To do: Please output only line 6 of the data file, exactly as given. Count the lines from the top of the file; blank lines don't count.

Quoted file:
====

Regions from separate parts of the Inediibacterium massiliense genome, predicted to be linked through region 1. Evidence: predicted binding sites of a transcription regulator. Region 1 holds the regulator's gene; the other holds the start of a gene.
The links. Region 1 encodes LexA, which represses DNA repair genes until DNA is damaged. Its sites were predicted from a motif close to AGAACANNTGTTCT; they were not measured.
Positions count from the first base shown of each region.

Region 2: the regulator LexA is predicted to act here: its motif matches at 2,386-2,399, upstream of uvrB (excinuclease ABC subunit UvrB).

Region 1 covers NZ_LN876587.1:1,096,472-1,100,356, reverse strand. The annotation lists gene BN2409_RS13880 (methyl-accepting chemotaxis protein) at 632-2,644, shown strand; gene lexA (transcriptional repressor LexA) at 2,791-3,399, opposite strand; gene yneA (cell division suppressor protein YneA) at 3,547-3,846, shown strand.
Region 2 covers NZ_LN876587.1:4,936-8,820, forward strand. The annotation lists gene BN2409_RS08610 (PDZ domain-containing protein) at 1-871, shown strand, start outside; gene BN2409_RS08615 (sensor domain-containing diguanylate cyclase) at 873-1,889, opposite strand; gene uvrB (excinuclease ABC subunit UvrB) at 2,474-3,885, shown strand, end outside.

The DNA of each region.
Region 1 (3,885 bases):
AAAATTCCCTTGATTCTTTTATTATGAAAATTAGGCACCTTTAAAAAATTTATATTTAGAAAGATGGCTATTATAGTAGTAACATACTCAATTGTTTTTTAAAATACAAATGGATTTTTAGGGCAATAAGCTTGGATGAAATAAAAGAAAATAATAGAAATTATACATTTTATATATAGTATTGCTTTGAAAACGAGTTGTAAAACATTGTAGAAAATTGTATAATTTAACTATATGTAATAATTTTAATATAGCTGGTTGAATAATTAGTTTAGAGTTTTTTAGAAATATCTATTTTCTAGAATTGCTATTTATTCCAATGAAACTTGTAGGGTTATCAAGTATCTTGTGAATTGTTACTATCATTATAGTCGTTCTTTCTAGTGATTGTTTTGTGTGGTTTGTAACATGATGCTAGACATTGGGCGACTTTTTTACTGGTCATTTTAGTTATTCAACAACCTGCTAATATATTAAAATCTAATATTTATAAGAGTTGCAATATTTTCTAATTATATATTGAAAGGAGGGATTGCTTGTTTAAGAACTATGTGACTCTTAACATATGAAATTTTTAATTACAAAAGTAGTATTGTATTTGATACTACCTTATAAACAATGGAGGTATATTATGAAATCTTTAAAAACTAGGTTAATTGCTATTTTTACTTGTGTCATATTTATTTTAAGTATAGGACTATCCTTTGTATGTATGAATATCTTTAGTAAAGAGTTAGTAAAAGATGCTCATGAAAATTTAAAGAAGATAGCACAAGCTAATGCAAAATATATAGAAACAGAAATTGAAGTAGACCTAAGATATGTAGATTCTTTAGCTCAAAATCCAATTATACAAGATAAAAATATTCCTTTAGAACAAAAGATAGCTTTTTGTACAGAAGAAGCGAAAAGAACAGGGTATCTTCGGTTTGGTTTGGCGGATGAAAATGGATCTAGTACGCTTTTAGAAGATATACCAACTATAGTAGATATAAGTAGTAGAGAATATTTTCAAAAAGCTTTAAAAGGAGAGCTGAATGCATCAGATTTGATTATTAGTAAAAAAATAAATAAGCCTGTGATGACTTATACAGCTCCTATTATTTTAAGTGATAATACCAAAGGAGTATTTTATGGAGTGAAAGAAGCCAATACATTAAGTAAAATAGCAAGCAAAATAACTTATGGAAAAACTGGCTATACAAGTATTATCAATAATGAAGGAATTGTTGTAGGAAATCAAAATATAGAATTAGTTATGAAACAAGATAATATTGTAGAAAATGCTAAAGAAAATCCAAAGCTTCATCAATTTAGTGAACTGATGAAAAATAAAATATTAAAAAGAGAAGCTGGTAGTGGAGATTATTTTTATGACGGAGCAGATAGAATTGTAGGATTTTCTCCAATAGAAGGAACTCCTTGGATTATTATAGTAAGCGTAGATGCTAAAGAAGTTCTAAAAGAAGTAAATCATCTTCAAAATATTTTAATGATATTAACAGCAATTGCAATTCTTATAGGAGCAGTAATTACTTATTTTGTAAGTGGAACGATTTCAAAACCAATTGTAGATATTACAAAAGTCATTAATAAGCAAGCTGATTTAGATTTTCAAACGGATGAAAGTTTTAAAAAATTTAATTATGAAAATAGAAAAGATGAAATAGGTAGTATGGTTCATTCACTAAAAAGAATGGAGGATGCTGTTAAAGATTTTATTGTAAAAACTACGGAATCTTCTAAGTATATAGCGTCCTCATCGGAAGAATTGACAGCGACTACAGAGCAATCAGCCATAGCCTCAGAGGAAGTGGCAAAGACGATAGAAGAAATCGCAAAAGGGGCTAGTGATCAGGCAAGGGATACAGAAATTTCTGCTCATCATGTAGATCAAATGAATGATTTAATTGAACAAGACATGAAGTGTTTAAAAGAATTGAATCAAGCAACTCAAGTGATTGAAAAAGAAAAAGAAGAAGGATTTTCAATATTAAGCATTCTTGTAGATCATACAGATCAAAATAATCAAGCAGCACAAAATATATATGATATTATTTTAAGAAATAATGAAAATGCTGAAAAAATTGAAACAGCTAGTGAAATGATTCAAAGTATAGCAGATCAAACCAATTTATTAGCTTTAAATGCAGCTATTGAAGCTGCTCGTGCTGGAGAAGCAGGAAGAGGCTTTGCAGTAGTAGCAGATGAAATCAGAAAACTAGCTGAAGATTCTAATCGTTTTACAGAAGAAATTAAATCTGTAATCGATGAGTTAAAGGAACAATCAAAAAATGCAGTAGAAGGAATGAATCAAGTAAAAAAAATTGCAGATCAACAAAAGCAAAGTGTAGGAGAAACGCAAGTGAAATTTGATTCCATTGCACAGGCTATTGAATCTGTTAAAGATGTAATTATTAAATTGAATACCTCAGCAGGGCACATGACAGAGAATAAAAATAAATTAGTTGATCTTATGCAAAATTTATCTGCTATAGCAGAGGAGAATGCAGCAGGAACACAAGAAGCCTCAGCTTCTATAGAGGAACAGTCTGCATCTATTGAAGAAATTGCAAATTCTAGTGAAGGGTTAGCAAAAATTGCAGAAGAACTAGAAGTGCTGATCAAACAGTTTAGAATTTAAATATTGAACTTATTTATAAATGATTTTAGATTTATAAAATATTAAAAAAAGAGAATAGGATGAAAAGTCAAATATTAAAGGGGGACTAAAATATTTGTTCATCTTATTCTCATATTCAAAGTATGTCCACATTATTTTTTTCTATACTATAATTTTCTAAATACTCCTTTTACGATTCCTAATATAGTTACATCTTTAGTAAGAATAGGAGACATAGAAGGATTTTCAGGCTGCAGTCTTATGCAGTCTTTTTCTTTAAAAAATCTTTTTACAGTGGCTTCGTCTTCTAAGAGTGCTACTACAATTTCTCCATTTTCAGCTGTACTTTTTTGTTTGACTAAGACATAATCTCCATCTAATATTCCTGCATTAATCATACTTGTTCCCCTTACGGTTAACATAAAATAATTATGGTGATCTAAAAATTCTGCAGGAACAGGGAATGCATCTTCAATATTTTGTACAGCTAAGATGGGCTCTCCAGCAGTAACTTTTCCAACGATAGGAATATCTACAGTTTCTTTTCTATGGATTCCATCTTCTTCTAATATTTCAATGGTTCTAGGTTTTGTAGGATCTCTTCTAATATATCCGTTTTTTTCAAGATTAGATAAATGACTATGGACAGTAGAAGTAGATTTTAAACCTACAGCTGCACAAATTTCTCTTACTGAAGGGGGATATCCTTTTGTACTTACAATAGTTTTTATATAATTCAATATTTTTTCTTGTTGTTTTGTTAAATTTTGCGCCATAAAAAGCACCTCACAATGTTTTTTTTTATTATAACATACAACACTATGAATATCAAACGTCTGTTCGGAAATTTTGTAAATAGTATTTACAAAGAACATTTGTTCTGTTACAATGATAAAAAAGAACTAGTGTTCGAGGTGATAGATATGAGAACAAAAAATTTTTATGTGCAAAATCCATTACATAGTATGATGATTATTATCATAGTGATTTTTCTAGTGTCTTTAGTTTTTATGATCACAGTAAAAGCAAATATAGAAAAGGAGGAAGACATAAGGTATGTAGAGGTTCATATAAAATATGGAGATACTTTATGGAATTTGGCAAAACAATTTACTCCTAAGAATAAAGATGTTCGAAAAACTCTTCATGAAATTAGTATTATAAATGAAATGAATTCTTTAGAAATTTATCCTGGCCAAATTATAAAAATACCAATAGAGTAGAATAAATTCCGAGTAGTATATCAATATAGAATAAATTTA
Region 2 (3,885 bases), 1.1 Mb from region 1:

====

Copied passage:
Region 2 covers NZ_LN876587.1:4,936-8,820, forward strand. The annotation lists gene BN2409_RS08610 (PDZ domain-containing protein) at 1-871, shown strand, start outside; gene BN2409_RS08615 (sensor domain-containing diguanylate cyclase) at 873-1,889, opposite strand; gene uvrB (excinuclease ABC subunit UvrB) at 2,474-3,885, shown strand, end outside.